The nation has watched over these last several months as the rape case in Steubenville, Ohio has unfolded in the media. On March 17, 2013 the verdict was announced and the two teenage boys accused of raping a 16 year old girl were found guilty on all counts. Although the verdict was just, all other circumstances surrounding the case, including the sentence, support the existence of a rape culture. What we have learned from Steubenville is that the humanity of women and girls continues to be of little importance in today’s society.
To begin, the assault itself was horrific. While two teenage boys took turns raping and abusing the body of Jane Doe, the other boys present took great pleasure in watching, taking pictures, texting, tweeting, facebooking, and video recording the brutality. It was a scene out of The Accused (the film that recounted the real life rape of a woman while a crowd watched a cheered) all over again–this time with the “benefit” of modern technology. Not only were those in the room witnesses to this gruesome attack, the entire world became voyeurs as video, pictures, and text went viral.
With star athletes at the center of this case, the community has been split and countless persons have shown support for the rapists. Protecting Steubenville’s football players has been at the forefront for many and the humanity of a teenage girl has been of little concern. Jane Doe, it has been argued, “put the football team in a bad light and put herself in a position to be violated.” One tweeter commented “her vag would have been fine” but the lives of these boys will be forever destroyed.
During the trial Good Morning America offered a report titled “Steubenville Rape Case: What You Haven’t Heard” offering the perspective of the rapists. These young men talked about how they partied too hard after winning a big game and that their fun happened to include objectifying and violating a teenage girl. Carla Gibson explains that “Their only passing mentions of the victim were intertwined with either how much she was coming on to her rapist at the first party, or how drunk she was as the night went on, and even how gentlemanly her rapist had been when he chivalrously gave his rape victim his coat so she wouldn’t get cold.”
Although these teen boys were 16 and 17 years old when the rape occurred, they were both tried as juveniles. With a guilty verdict on all counts each rapist was sentenced to a minimum of one year and a maximum of less than four years as they must be released by their 21st birthdays. As one tweeter pointed out, the “convicted Steubenville rapists are getting less jail time than Aaron Swartz was facing for downloading academic papers.”
News reports following the verdict sympathized with the rapists crying that their lives have been ruined by these convictions. CNN reporter Poppy Harlow stated that it was “incredibly difficult” to watch “as these two young men who had such promising futures, star football players, very good students, literally watched as they believed their life fell apart.” What about Jane Doe? What about her life? What about her future? Dignity? Safety? Health? Personhood?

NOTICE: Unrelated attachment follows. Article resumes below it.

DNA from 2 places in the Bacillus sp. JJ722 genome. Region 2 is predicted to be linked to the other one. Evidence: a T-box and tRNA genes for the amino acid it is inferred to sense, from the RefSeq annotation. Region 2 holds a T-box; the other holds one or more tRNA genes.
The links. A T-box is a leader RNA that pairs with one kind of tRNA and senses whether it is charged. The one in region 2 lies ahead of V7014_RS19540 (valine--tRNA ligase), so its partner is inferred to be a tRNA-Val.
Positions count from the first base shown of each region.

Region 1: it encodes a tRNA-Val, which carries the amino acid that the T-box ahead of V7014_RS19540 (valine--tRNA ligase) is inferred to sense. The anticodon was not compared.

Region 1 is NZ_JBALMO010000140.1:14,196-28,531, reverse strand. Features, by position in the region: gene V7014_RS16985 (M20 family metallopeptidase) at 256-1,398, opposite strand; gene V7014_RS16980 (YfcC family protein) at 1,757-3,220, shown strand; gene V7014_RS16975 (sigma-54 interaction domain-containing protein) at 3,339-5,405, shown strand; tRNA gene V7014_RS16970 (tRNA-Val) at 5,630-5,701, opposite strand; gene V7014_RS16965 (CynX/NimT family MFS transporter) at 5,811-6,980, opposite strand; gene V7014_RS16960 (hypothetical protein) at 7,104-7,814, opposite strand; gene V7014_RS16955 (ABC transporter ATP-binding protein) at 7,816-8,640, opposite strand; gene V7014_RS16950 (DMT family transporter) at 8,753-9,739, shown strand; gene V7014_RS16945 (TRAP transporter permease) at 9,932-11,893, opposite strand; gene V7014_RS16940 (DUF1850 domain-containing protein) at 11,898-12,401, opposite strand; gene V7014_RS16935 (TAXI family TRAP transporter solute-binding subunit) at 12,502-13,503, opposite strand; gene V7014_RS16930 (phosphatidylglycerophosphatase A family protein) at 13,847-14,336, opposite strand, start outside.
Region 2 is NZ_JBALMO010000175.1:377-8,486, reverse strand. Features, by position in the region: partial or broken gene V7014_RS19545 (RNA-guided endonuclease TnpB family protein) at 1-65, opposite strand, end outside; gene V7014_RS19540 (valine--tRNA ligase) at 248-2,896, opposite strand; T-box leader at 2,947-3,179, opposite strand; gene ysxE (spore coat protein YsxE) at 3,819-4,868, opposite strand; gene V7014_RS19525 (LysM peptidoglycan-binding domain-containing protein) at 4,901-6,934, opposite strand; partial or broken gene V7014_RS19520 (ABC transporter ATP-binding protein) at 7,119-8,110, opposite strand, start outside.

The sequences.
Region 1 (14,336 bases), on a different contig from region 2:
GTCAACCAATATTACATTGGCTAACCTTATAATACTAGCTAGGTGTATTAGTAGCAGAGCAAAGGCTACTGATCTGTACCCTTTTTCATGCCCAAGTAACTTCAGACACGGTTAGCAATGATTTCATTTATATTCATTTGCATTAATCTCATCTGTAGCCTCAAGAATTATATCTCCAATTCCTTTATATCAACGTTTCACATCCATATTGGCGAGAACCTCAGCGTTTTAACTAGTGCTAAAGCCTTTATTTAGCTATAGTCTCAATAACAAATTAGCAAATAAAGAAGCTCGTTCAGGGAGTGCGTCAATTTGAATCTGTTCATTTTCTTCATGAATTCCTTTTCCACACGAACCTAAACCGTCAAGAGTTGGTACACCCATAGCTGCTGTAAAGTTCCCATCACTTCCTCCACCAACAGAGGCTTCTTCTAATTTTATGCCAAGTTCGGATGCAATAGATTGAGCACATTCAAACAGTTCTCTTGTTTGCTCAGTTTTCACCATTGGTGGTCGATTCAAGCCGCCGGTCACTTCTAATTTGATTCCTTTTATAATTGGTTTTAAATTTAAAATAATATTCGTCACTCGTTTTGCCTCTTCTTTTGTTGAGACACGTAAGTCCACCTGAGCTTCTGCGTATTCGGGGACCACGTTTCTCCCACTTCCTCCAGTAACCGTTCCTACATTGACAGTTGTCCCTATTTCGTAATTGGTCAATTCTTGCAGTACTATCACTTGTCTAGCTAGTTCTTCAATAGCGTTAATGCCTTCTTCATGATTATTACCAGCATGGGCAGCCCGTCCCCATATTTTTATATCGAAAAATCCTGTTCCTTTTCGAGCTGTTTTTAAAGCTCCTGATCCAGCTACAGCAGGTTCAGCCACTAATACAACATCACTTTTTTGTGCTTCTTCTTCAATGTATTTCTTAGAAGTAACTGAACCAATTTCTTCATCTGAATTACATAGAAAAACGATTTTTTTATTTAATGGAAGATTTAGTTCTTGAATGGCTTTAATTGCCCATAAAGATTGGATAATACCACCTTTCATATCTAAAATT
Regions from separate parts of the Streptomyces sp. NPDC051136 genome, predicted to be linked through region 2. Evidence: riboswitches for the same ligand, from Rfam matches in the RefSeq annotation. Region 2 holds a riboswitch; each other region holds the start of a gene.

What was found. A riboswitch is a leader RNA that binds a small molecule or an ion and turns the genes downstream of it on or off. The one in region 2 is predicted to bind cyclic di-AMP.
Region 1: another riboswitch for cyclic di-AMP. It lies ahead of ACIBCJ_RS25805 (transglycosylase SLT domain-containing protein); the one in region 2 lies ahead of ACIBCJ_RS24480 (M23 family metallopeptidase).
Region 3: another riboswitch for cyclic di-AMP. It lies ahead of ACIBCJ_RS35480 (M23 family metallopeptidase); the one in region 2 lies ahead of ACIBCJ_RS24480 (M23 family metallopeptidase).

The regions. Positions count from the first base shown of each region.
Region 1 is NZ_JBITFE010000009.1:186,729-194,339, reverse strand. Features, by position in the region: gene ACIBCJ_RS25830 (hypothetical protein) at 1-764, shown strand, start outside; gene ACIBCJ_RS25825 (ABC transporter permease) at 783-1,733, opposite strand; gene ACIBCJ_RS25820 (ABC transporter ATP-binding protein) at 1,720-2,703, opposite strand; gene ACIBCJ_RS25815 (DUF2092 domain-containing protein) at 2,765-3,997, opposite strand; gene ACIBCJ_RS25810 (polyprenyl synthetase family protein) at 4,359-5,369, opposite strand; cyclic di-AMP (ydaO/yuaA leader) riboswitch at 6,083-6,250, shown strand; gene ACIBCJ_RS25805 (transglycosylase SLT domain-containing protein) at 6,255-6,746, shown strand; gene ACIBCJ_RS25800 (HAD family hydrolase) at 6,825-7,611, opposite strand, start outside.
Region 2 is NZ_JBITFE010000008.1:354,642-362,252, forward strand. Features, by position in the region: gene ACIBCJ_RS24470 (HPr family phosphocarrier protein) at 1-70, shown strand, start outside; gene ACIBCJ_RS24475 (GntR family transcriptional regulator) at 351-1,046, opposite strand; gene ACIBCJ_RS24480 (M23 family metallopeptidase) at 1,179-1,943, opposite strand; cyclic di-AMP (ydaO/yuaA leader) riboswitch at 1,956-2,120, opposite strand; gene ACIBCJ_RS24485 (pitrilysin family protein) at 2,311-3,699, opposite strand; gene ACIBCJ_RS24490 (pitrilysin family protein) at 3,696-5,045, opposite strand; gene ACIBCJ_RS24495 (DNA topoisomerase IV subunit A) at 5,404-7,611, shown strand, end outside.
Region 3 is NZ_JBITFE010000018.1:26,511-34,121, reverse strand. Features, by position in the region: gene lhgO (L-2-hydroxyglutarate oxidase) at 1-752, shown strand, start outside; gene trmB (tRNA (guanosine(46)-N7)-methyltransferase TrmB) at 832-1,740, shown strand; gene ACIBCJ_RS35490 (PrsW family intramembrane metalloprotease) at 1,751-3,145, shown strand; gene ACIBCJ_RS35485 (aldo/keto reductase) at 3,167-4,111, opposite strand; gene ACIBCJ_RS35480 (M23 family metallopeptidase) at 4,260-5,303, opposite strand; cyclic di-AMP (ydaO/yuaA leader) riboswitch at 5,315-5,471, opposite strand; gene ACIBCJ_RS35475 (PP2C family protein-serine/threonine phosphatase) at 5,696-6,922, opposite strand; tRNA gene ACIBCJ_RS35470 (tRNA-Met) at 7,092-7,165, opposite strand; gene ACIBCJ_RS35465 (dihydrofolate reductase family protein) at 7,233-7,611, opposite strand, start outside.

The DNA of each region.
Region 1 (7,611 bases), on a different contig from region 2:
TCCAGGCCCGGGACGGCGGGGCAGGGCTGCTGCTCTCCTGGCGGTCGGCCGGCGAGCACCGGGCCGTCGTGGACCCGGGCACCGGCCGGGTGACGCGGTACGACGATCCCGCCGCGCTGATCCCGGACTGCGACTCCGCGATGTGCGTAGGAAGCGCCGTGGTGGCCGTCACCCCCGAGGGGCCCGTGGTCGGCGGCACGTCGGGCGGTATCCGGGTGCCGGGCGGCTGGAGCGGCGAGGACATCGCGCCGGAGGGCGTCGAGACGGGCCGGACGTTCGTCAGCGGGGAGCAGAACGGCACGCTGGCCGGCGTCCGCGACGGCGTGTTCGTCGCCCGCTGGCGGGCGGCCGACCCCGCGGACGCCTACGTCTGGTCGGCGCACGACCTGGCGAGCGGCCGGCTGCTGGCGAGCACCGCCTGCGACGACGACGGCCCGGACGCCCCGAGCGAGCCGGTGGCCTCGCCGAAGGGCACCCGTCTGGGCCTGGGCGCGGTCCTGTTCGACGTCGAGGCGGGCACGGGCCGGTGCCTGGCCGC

People around the nation quickly took to social media to also lament the verdict. While the futures of these boys were the great concern of many, the brutalization of Jane Doe was of no consequence to most. Some claimed there was no justice and that Jane Doe had terrorized the town with her accusations. Others called for Jane Doe to be prosecuted for drinking under age and causing her own rape. Are we really to think that Jane Doe deserves to be punished for being raped? Are we really to think that a person who chooses to rape is not responsible for his own crime?
The attitudes that have prevailed throughout this case are promoted, supported, and condoned by rape culture, a culture where the humanity and dignity of a teenage girl is of no concern but the futures of men are viewed as the foundation of society. As Laurie Penny states, “What makes these men so sure of their inviolable right to stick their fingers and cocks into any part of any female they can hold down that they actually make and distribute images of each other doing so? Rape culture. That’s what rape culture is. The cultural acceptance of rape.”
So what have we learned from Steubenville? That rape culture is alive and well, that patriarchy continues, and that violence against women is not only acceptable, but encouraged. We have learned that the humanity of women continues to be denied and although some claim men and women have achieved “equality,” in fact women and girls live in constant fear and rape is a primary, acceptable, and even celebrated means of maintaining our male dominated society. Grim, but it’s true.
Gina Messina-Dysert, Ph.D. is a Feminist theologian, ethicist, and activist. She is Director of the Center for Women’s Interdisciplinary Research and Education at Claremont Graduate University, Visiting Assistant Professor of Theological Ethics at Loyola Marymount University, and Co-founder of Feminism and Religion. Gina has authored multiple articles and the forthcoming book Rape Culture and Spiritual Violence. She is co-editor (with Rosemary Radford Ruether) of the forthcoming anthology, Feminism and Religion in the 21st Century and is a contributor to the Rock and Theology project sponsored by the Liturgical Press. Her research interests are theologically and ethically driven, involve a feminist and interdisciplinary approach, and are influenced by her activist roots and experience working with survivors of rape and domestic violence. Gina can be followed on Twitter @FemTheologian and her website can be accessed at http://ginamessinadysert.com.